Beryl Outhwaite (nee Miles) 1919 – 2014
Beryl and Jan came to live in Towersey some thirty-five years ago. Over this period she has now become a popular and much loved member of our community. She is to be seen at most of the village functions, helping on stalls, serving refreshments and always willing to do whatever was is asked of her. Beryl is a stalwart of the Wednesday Coffee Morning Club, arriving before everyone else and preparing the coffee and teas ready for serving at 11am. Cash raised from the raffle and lunches is sent to a different local charity each month.
How Beryl came to live in Towersey is really a tale of coincidences. When the Second World War began in 1939, Beryl was twenty and working in an office in London, and having a desire to help in some way she joined the Women’s Land Army as a tractor driver, and was posted to Mendlesham, Suffolk. Her main interest at this time was poetry, reading and writing it. Ploughing, harrowing, harvesting corn – and even clearing ditches in winter – provided rich material for poems, and soon she had quite a collection. Beryl sent these to a great aunt who also loved poetry knowing she would enjoy them. To her surprise her aunt wrote back to tell her she had made them into a little book, called Poems of a Land Girl, sent it to a printer, and telling Beryl she could expect 500 copies and perhaps sell them for charity. On returning from ploughing one evening, Beryl found a parcel awaiting her. Whilst opening it her landlady commented on an article in the newspaper about an American lady who had opened her library to British soldiers, and suggested Beryl send the top copy for to her for luck. This she did, and soon a reply came saying how much she had enjoyed them, and offering to place some in a bookshop in New York.
Some five years later after the war had finished, Beryl received an invitation from her American friend to join her and her husband on a banana and pineapple plantation in Australia,and so spent many months ploughing with horses instead of tractors.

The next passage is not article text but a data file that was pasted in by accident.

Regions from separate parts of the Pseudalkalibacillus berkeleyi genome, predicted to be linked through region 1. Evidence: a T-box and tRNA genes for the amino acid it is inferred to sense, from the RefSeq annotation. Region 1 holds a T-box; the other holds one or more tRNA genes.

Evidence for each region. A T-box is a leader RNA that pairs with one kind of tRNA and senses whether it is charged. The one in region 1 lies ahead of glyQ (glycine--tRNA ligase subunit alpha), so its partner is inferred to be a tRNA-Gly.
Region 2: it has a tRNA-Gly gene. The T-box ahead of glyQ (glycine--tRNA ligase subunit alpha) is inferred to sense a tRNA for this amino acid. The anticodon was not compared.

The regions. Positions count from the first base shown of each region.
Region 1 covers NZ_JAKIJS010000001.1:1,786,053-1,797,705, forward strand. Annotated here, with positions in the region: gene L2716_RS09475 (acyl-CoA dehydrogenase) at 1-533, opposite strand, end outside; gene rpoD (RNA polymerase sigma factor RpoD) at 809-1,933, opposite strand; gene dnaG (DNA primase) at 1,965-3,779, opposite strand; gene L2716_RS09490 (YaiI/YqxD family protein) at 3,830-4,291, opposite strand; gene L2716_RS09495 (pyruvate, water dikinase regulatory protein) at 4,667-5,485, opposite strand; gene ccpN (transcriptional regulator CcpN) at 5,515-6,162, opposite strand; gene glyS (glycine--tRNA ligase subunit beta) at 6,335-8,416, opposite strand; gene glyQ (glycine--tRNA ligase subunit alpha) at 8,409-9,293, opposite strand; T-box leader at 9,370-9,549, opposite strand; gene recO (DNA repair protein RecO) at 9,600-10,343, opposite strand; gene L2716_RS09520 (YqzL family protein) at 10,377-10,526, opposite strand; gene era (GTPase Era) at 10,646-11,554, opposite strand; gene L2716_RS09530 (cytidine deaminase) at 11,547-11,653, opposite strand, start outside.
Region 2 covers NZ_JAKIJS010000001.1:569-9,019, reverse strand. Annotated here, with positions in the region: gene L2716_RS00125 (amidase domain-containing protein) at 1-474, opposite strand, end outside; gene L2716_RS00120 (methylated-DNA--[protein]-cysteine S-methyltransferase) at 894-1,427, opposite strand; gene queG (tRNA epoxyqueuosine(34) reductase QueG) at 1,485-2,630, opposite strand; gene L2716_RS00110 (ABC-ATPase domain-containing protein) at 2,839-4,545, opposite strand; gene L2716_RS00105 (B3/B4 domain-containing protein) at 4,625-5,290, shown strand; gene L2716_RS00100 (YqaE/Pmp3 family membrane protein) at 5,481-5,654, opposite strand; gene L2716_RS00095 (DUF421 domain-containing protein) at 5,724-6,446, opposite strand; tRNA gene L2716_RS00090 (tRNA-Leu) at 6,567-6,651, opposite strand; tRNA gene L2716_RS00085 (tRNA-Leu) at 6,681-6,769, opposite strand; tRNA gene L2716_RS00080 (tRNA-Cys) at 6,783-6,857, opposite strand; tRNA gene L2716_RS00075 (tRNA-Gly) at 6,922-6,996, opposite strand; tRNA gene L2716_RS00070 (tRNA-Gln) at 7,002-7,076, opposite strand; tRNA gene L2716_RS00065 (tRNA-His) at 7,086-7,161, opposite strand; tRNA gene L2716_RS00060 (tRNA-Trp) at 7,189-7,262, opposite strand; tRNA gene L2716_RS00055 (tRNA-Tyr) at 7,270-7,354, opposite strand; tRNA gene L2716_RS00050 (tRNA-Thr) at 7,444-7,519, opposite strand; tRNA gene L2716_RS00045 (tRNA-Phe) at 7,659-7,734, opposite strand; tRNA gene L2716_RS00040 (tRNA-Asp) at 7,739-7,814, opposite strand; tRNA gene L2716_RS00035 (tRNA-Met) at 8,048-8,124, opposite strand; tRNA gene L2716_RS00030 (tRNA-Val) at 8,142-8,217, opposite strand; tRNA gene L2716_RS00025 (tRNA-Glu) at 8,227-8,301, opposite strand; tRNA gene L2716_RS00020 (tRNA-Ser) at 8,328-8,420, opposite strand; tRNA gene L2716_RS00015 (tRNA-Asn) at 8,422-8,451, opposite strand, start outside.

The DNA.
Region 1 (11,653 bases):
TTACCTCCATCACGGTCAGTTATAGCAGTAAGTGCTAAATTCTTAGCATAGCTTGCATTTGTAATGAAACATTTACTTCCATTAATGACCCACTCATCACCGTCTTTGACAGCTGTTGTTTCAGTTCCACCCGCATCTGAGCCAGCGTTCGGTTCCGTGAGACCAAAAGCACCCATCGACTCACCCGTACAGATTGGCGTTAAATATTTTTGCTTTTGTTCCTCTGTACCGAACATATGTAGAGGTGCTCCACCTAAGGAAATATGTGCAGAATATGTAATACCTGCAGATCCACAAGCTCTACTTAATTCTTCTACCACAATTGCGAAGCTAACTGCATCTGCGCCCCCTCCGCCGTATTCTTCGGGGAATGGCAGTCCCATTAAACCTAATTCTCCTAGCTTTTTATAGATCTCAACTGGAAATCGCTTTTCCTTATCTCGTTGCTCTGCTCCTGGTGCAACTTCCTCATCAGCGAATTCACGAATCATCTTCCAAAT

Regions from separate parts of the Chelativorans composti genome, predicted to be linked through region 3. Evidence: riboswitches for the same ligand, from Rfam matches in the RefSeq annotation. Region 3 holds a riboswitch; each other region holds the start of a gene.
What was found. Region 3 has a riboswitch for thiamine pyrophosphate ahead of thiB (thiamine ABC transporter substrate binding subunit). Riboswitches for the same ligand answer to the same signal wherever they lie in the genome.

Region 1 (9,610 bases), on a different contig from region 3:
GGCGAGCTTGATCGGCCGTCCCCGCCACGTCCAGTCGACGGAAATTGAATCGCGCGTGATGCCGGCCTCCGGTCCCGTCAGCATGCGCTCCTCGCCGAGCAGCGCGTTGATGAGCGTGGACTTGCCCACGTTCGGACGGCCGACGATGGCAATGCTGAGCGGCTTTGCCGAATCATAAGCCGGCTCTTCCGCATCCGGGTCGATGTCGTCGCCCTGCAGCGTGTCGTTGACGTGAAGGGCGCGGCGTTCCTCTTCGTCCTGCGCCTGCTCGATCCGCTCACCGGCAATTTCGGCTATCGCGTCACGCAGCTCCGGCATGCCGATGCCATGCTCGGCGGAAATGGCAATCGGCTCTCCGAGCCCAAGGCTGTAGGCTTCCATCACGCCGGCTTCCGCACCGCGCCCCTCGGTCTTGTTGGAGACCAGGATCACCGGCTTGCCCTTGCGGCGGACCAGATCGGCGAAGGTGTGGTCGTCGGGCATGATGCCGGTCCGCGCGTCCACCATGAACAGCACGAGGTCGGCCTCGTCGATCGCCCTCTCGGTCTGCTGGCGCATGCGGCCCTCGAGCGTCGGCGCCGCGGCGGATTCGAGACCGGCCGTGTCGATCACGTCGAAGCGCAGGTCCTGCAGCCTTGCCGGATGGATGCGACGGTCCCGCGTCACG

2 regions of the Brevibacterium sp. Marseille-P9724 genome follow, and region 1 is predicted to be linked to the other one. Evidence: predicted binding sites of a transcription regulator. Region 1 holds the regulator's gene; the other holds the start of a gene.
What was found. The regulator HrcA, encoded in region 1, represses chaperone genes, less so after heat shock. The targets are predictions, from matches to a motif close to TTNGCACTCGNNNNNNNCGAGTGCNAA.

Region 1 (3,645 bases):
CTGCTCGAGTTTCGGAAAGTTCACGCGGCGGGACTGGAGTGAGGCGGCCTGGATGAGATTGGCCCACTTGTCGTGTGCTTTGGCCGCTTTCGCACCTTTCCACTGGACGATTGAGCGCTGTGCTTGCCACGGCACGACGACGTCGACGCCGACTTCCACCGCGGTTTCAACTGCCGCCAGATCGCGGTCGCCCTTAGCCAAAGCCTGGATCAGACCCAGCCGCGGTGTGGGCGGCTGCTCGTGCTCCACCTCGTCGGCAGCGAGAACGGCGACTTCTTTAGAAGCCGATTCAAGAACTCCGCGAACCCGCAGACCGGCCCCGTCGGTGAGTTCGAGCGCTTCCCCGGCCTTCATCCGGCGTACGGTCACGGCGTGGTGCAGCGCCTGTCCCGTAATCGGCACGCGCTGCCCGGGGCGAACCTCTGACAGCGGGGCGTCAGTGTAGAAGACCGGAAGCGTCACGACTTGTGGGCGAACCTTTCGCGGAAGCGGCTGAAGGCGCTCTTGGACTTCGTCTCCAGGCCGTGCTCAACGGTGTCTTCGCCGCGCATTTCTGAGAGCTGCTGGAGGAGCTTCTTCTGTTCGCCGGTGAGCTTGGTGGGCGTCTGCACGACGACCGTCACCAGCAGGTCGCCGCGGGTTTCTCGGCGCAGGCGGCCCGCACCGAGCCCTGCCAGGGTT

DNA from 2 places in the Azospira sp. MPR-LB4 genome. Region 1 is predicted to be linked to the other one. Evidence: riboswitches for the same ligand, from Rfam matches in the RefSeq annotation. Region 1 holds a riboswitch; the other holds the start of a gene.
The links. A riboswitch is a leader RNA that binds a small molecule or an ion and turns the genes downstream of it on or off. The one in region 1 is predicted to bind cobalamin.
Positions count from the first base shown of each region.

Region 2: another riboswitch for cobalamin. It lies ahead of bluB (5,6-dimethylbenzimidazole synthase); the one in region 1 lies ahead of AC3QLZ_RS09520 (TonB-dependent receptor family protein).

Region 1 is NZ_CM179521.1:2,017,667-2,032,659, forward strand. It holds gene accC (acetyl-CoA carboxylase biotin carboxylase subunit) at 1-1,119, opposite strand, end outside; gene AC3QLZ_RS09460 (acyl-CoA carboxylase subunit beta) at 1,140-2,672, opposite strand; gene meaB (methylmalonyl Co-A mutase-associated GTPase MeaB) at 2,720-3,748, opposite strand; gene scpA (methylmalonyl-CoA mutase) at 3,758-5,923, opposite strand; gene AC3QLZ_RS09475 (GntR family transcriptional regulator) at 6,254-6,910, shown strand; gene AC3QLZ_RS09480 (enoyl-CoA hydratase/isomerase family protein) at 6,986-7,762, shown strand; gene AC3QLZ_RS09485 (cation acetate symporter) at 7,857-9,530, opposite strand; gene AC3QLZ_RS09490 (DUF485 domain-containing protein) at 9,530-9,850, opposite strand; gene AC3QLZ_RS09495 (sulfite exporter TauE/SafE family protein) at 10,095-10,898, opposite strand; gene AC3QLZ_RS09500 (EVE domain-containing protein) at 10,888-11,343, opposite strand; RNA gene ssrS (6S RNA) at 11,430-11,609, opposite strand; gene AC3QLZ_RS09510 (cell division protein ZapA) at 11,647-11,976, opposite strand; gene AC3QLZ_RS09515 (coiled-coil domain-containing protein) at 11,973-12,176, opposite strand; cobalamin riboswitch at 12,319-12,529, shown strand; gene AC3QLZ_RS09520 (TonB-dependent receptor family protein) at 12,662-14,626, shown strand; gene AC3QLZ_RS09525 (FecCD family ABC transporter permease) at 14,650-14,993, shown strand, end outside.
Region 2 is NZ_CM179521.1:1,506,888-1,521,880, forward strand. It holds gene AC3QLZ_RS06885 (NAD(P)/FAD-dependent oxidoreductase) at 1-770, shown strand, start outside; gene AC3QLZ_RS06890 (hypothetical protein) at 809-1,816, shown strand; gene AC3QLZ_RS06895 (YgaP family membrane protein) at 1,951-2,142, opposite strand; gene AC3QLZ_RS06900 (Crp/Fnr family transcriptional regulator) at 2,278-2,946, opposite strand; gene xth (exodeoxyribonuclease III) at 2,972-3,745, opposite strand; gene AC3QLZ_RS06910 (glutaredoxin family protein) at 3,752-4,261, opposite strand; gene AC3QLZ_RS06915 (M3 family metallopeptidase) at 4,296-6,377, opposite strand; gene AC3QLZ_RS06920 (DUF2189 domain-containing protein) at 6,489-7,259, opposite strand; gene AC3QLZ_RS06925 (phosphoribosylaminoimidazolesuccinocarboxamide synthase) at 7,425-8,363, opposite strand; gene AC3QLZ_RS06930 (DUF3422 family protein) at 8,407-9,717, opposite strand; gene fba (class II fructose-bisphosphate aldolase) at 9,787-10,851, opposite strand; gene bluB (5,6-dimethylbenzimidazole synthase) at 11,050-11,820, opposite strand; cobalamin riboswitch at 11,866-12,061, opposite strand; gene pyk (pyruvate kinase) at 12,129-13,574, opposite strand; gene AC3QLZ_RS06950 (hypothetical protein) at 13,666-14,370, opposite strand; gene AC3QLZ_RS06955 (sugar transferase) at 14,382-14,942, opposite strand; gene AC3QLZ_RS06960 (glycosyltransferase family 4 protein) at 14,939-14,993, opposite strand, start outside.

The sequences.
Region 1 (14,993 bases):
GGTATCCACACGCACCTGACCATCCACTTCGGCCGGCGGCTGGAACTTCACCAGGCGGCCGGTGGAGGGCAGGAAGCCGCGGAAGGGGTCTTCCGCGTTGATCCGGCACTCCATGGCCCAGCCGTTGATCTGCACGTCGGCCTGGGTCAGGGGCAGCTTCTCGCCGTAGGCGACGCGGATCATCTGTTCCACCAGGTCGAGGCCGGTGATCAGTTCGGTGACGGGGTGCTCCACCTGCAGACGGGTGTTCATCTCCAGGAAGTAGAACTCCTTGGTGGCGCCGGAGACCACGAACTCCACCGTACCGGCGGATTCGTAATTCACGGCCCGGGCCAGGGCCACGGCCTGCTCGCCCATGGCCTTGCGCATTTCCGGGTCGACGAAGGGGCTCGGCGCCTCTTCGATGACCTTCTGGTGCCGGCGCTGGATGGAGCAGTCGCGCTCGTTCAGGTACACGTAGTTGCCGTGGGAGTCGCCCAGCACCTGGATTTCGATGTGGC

Moving on to Sydney, to work in a shipping office, Beryl was introduced to the Australian explorer, Gordon Donkin who was shortly to lead an expedition to the Australian interior in search of Aboriginal cave paintings. He invited Beryl to join him, helping with the truck. This was too good to miss and she jumped at the chance. The trip lasted six months and covered 8000 miles, and formed the basis of her first book ‘ The Stars my Blanket’, On returning to Sydney, Beryl obtained work as a store detective, which enabled her to spend her evenings typing her copious notes for her book.
There followed another 5000 mile, six-month photographic expedition with Gordon Donkin to New Zealand, which was to give her the second book ‘ Islands of Contrast ‘. About this time Beryl met a violinist interested in the origin of languages, and as she had been among the aboriginals this led to an interesting conversation. When they parted he suggested that she should know Rudolf Steiner,whom she had not heard of. It was said with such earnestness, that it left a lasting impression. Back in England she completed the manuscript of her first book, and only lacked a publisher. Soon after, whilst giving a lecture in Guildford, the chairman, being impressed, offered to give it to her son who owned a bookshop and would find a publisher. Within a week, Beryl was amazed to get a letter from John Murray Publishers – publishers of the works of Darwin, Disraeli, Byron, Scott and Jane Austin. When ‘The Stars…’ was published, John Murray wanted a second book, so ‘Islands of Contrast ‘ about New Zealand followed.